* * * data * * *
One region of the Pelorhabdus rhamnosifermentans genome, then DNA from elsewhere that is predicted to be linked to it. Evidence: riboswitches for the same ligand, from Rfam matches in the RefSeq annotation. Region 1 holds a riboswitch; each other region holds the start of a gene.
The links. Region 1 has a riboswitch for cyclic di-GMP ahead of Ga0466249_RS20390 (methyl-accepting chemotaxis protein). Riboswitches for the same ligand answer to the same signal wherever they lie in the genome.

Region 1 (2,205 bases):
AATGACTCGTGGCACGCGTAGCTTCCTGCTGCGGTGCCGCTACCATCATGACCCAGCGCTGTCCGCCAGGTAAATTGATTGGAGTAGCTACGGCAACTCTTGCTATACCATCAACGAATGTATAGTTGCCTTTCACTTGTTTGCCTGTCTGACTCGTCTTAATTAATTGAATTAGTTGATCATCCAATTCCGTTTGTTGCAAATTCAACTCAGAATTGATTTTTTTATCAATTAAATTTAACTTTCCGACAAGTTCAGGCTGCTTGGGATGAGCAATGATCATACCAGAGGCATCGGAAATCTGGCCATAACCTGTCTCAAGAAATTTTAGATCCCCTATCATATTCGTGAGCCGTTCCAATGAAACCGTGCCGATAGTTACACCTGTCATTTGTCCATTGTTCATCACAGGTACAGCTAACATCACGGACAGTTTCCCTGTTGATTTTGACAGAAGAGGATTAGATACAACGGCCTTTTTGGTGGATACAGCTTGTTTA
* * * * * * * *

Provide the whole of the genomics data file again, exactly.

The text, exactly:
One region of the Pelorhabdus rhamnosifermentans genome, then DNA from elsewhere that is predicted to be linked to it. Evidence: riboswitches for the same ligand, from Rfam matches in the RefSeq annotation. Region 1 holds a riboswitch; each other region holds the start of a gene.
The links. Region 1 has a riboswitch for cyclic di-GMP ahead of Ga0466249_RS20390 (methyl-accepting chemotaxis protein). Riboswitches for the same ligand answer to the same signal wherever they lie in the genome.

Region 1 (2,205 bases):
AATGACTCGTGGCACGCGTAGCTTCCTGCTGCGGTGCCGCTACCATCATGACCCAGCGCTGTCCGCCAGGTAAATTGATTGGAGTAGCTACGGCAACTCTTGCTATACCATCAACGAATGTATAGTTGCCTTTCACTTGTTTGCCTGTCTGACTCGTCTTAATTAATTGAATTAGTTGATCATCCAATTCCGTTTGTTGCAAATTCAACTCAGAATTGATTTTTTTATCAATTAAATTTAACTTTCCGACAAGTTCAGGCTGCTTGGGATGAGCAATGATCATACCAGAGGCATCGGAAATCTGGCCATAACCTGTCTCAAGAAATTTTAGATCCCCTATCATATTCGTGAGCCGTTCCAATGAAACCGTGCCGATAGTTACACCTGTCATTTGTCCATTGTTCATCACAGGTACAGCTAACATCACGGACAGTTTCCCTGTTGATTTTGACAGAAGAGGATTAGATACAACGGCCTTTTTGGTGGATACAGCTTGTTTA